The current firearm background check system just became a little stronger thanks to the Department of Health and Human Services. The Department issued a Final Rule amending the HIPAA Privacy Rule to allow certain covered entities to disclose PHI about individuals prohibited from possessing or receiving firearms to the National Instant Background Check System without the individual’s prior consent. Lynn Sessions, a BakerHostetler partner, spoke with The Cybersecurity Law Report about the Final Rule, its implications and processes covered entities should put in place to mitigate risk. The Final Rule became effective February 6, 2016. See also “Year-End HIPAA Settlements May Signal More Aggressive Enforcement by HHS” (Dec. 9, 2015).

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  • Cybersecurity Preparedness Is Now a Business Requirement

    How can companies make cybersecurity preparedness an integral part of their business practices? During a recent panel at ALM’s cyberSecure event, JoAnn Carlton, general counsel and corporate secretary at Bank of America Merchant Services, Edward J. McAndrew, Assistant U.S. Attorney and Cybercrime Coordinator at the U.S. Attorney’s Office, and Mercedes Tunstall, a partner at Pillsbury, gave their perspectives on steps companies can take to enhance cybersecurity. They discussed how the evolving nature of cyber attacks requires evolving business models. Simply establishing an incident response plan is not enough: companies must build privacy preparedness across the organization and engage in a continuous cycle of planning and response to stay ahead of cyber threats. See also “Coordinating Legal and Security Teams in the Current Cybersecurity Landscape (Part One of Two)” (Jul. 1, 2015); “The Challenge of Coordinating the Legal and Security Teams in the Current Cyber Landscape (Part Two)” (Jul. 15, 2015).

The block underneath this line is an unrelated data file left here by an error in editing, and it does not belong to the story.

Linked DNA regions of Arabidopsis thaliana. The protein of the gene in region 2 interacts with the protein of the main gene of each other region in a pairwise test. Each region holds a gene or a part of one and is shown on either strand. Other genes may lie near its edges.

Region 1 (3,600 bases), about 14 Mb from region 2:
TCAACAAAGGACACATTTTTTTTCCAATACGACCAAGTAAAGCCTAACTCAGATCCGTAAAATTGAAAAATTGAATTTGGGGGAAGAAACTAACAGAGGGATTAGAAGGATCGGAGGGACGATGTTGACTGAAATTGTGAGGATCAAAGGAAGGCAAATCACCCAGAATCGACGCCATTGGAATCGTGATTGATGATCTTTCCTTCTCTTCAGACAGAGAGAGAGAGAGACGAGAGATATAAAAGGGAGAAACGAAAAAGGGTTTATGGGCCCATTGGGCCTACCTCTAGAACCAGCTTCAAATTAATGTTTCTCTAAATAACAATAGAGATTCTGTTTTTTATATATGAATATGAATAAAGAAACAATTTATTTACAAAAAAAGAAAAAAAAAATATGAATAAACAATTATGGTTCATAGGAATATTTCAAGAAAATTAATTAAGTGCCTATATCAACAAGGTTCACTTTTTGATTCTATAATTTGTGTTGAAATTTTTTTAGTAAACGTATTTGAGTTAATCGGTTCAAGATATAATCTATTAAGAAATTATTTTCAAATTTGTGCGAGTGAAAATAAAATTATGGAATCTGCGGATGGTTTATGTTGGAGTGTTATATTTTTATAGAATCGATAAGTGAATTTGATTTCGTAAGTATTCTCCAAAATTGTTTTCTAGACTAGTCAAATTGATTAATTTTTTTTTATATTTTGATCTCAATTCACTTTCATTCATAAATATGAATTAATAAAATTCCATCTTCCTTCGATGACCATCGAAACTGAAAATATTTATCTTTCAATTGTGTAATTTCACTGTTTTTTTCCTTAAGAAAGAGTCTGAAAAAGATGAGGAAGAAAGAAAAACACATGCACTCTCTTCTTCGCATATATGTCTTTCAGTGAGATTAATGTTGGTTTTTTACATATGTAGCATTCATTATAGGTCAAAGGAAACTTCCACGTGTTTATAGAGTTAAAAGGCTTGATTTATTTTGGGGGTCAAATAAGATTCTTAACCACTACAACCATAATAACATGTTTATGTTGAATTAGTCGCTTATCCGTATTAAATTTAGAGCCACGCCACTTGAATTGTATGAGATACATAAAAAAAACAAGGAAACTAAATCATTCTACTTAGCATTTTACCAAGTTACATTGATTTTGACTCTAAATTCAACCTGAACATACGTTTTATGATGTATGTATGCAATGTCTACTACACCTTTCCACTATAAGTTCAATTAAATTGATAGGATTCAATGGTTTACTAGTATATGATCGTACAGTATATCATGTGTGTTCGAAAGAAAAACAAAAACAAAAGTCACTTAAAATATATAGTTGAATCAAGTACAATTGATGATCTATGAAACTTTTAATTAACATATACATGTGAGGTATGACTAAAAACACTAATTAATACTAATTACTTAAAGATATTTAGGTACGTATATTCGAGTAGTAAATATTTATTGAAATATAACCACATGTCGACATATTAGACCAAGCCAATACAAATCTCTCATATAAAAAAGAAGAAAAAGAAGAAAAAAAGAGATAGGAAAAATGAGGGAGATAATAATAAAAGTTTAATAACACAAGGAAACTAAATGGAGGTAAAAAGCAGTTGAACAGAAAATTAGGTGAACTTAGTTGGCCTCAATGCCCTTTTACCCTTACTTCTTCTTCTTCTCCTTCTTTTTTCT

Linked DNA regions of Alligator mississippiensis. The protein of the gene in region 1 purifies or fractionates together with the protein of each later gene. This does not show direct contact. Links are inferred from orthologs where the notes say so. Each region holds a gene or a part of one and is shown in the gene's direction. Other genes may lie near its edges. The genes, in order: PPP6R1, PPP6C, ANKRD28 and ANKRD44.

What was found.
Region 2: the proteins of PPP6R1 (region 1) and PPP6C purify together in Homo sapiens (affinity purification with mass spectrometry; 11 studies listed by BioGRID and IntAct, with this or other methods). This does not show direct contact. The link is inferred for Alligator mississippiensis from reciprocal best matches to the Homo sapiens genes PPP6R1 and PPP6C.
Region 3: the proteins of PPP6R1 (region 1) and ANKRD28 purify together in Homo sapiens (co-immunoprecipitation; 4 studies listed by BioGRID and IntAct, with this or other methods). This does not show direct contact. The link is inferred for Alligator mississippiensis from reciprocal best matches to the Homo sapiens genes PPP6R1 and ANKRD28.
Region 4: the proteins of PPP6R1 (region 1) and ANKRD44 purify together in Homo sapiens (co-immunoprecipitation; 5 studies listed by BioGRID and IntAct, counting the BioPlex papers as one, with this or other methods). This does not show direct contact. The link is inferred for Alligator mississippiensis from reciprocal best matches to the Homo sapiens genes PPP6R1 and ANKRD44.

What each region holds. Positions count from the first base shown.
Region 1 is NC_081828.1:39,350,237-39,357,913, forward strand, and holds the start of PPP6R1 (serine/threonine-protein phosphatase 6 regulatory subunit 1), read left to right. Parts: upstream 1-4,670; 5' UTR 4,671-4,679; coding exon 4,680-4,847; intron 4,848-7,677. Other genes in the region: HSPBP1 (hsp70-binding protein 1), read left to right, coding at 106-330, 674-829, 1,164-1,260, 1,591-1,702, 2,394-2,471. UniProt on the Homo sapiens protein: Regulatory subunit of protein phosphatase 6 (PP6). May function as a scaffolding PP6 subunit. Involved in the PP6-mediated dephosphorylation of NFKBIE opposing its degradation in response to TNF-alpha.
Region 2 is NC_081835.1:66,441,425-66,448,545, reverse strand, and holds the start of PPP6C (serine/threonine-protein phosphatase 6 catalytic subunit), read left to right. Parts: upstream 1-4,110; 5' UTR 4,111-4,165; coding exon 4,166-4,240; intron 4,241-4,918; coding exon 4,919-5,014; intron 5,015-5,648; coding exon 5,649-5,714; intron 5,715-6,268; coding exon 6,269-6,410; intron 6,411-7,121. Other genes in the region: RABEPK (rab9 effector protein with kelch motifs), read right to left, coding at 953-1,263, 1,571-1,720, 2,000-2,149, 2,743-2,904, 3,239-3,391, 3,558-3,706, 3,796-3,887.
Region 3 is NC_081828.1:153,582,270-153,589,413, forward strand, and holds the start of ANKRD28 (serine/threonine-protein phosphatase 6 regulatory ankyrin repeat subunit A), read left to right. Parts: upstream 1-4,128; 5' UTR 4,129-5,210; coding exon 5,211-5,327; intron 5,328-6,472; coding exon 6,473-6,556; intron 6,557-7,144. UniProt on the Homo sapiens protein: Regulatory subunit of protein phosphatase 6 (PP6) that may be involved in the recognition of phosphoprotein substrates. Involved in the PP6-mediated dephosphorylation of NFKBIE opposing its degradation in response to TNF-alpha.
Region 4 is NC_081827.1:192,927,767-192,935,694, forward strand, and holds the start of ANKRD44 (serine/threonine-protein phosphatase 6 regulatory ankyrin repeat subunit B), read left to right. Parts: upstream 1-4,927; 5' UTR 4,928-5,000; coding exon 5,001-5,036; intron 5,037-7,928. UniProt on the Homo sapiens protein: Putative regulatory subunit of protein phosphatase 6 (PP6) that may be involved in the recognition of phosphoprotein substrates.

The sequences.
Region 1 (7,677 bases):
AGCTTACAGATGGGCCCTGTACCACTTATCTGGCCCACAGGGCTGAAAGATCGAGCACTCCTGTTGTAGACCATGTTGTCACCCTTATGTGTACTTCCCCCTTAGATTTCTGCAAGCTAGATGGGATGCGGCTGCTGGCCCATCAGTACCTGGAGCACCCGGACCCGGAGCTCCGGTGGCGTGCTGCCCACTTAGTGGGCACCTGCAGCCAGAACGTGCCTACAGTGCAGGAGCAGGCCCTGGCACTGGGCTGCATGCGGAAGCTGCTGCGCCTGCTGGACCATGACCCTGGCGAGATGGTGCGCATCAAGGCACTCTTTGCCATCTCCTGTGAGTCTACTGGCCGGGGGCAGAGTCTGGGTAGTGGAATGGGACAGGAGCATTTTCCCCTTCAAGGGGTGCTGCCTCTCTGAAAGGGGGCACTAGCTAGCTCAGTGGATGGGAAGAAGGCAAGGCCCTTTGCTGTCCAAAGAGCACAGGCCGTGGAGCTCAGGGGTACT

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  • Legal and Regulatory Expectations for Mobile Device Privacy and Security (Part Two of Two)

    Companies are capitalizing on increased personal and professional mobile device use by collecting, storing and sharing mobile-generated information to improve products and services and target advertising. During a recent webinar, WilmerHale partners D. Reed Freeman, Jr. and Heather Zachary examined the latest federal, state and self-regulatory privacy and data security expectations tied to mobile devices. In this second installment of our two-part series, Freeman and Zachary address: how to ensure compliance in the use of cross-device advertising and tracking; Telephone Consumer Protection Act lessons; and key differences in Canada and E.U. regulations. Part one covered how practitioners can navigate the regulatory environment for mobile advertising, including self-regulatory guidance and the increasingly important role of the FCC. See also “FTC Chair Addresses the Agency’s Data Privacy Concerns With Cross-Device Tracking” (Nov. 25, 2015).